Discussion in 'The Lounge' started by Carly Berg, Dec 11, 2016.
Nope, but thanks for asking -
Hmmm. Makes me wonder; did the fad diets come before the (possible) health issues, or the other way around?
I'm one of the lucky ones, born with a hyper metabolism that's nearly impossible for me to become overweight.
When I left high school at 17, I was 5' 10", middle build, and 165lbs... all these years later entering middle age I'm 6ft even and 175lbs.
The secret is to replace the bad foods that your brain is addicted to, with nutritional foods that still satisfy the same addiction. For example... we all like cakes and brownies, ditch those for something like Vitatops! And have soup more often! Soup forces you to eat slower and it's filling.
My grandmother was Ukrainian... cabbage soup is like a national treasure for those folks.
Nah, man. I like cheese fries too much.
I workout irregularly.
That is usually with one of those bungie straps with handles... while watching tv.
Hahaha. Very candid. It was, you know, my first thought when I read your post! Then I went off and read a chapter of The Wind in the Willows. So not all bad.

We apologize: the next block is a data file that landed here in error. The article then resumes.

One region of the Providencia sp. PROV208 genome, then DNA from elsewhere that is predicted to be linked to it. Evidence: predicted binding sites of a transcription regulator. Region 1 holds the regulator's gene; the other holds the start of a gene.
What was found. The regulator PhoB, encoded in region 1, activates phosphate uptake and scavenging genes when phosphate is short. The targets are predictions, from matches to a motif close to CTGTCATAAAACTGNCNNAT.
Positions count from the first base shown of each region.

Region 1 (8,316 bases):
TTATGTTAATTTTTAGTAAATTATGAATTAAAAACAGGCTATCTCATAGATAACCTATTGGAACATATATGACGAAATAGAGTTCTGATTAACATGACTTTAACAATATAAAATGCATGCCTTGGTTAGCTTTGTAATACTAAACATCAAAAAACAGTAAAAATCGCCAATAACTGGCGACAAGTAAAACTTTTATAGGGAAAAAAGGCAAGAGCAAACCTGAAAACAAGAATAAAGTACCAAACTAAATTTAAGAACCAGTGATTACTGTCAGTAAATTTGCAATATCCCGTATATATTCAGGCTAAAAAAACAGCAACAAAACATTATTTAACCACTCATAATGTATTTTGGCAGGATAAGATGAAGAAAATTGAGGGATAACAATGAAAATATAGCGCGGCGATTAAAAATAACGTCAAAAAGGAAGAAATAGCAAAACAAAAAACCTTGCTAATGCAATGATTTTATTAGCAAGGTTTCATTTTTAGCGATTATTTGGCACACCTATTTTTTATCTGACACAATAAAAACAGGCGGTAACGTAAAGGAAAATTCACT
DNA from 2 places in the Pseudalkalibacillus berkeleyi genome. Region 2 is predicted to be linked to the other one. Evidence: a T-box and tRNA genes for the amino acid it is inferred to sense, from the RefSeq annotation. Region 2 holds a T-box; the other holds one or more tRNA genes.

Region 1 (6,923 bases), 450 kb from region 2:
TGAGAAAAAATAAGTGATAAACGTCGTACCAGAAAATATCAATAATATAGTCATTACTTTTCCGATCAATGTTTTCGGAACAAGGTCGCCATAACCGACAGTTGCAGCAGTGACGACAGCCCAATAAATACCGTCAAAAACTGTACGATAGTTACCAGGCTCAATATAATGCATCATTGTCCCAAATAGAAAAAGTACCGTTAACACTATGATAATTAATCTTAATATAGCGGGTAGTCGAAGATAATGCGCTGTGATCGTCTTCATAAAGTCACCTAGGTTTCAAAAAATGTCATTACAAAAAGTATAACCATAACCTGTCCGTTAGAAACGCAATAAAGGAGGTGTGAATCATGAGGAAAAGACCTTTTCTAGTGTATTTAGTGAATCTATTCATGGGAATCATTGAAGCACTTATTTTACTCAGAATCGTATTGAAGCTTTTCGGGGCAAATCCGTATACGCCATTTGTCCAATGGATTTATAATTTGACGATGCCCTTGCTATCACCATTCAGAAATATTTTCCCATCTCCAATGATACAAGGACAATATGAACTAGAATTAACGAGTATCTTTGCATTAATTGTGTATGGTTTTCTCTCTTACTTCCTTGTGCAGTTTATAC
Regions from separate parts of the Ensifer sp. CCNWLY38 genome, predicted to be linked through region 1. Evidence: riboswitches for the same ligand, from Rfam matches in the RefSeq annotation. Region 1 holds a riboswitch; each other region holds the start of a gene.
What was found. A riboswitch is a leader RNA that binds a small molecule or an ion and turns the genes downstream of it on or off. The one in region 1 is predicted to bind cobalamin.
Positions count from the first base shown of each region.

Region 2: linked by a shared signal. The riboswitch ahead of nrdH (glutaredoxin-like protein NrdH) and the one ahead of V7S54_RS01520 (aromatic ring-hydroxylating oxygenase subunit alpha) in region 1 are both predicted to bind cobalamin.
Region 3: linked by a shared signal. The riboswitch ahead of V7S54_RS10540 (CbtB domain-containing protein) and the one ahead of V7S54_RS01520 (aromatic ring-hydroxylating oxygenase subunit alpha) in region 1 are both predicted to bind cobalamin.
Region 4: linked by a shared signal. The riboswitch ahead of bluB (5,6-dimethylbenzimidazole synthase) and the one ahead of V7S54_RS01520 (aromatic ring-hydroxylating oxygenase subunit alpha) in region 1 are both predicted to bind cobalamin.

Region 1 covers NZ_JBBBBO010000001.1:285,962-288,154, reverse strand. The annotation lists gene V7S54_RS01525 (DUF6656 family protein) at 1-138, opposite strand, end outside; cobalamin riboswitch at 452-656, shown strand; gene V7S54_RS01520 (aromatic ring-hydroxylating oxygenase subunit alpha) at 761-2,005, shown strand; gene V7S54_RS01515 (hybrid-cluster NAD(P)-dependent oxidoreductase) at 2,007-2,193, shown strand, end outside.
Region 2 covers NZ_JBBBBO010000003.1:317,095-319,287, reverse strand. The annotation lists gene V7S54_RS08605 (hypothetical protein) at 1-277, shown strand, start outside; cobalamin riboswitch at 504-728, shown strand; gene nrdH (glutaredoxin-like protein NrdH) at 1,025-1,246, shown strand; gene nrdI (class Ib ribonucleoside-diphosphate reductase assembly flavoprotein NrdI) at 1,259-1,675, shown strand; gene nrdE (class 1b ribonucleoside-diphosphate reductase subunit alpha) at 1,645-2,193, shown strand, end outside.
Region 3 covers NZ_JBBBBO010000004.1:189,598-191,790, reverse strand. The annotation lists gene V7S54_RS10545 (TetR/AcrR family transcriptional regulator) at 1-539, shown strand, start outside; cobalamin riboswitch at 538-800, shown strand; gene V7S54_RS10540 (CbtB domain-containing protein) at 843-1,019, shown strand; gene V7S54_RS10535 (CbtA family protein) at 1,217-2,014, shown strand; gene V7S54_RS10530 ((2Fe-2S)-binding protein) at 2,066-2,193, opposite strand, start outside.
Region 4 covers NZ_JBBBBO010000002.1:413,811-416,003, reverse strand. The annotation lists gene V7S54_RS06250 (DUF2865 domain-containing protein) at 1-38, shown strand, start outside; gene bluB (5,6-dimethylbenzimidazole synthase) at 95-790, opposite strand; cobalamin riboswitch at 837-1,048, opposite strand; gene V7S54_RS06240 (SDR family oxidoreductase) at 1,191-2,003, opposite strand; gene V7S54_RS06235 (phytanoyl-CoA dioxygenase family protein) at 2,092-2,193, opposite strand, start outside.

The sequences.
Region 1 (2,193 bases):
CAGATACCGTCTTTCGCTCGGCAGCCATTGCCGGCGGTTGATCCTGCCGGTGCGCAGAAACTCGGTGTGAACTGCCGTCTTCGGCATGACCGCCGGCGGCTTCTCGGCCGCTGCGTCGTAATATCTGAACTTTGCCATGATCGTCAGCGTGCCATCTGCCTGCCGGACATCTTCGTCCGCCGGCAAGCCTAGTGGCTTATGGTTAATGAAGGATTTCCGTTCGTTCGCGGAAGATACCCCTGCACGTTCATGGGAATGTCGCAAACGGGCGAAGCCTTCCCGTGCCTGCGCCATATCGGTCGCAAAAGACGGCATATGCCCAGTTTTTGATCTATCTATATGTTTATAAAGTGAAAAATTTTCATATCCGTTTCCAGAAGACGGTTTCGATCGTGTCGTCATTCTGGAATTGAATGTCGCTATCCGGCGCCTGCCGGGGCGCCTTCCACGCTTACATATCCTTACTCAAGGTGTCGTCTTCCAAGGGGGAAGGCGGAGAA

The only reason for this is that the idiots at the AMA adopted the BMI, a measurement system for corpses, that has nothing to do with the living or health.
I play a different game, but it's still a game played with the same deck of cards, so to speak. I've been a gym-rat most of my adult life, constantly pushing to add 10 more pounds to my bench press and squat as much weight as I can on the smith machine without crapping myself at the bottom of the squat. I am a little dude by nature. If I do nothing, I weight 150 lbs. It's like saying I have brown eyes. It's a constant. I weigh almost 180 lbs. now, but that's with much attention to dietary intake, and making sure it's the right kind of intake, because 30 extra lbs. can either be a good thing or a bad thing depending on what one takes in. So far, it's a good thing, but I'm in my mid-40's so it's a thing that needs constant attention and adjustment.
I have been convinced that diets are futile. I say "diets" in the sense of (1) a temporary change in one's eating habits, intended to (2) produce a relatively rapid weight loss, after which (3) you go back to more normal eating habits. I recall a New York Times article within the last year or so that agreed that dieting is simply not a workable strategy.
The article didn't commit to whether making permanent changes can cause weight loss, but it did seem to commit to the idea that they can make you healthier and reduce (drastically; near-elimination) the odds of health problems from being overweight, even if you don't lose weight.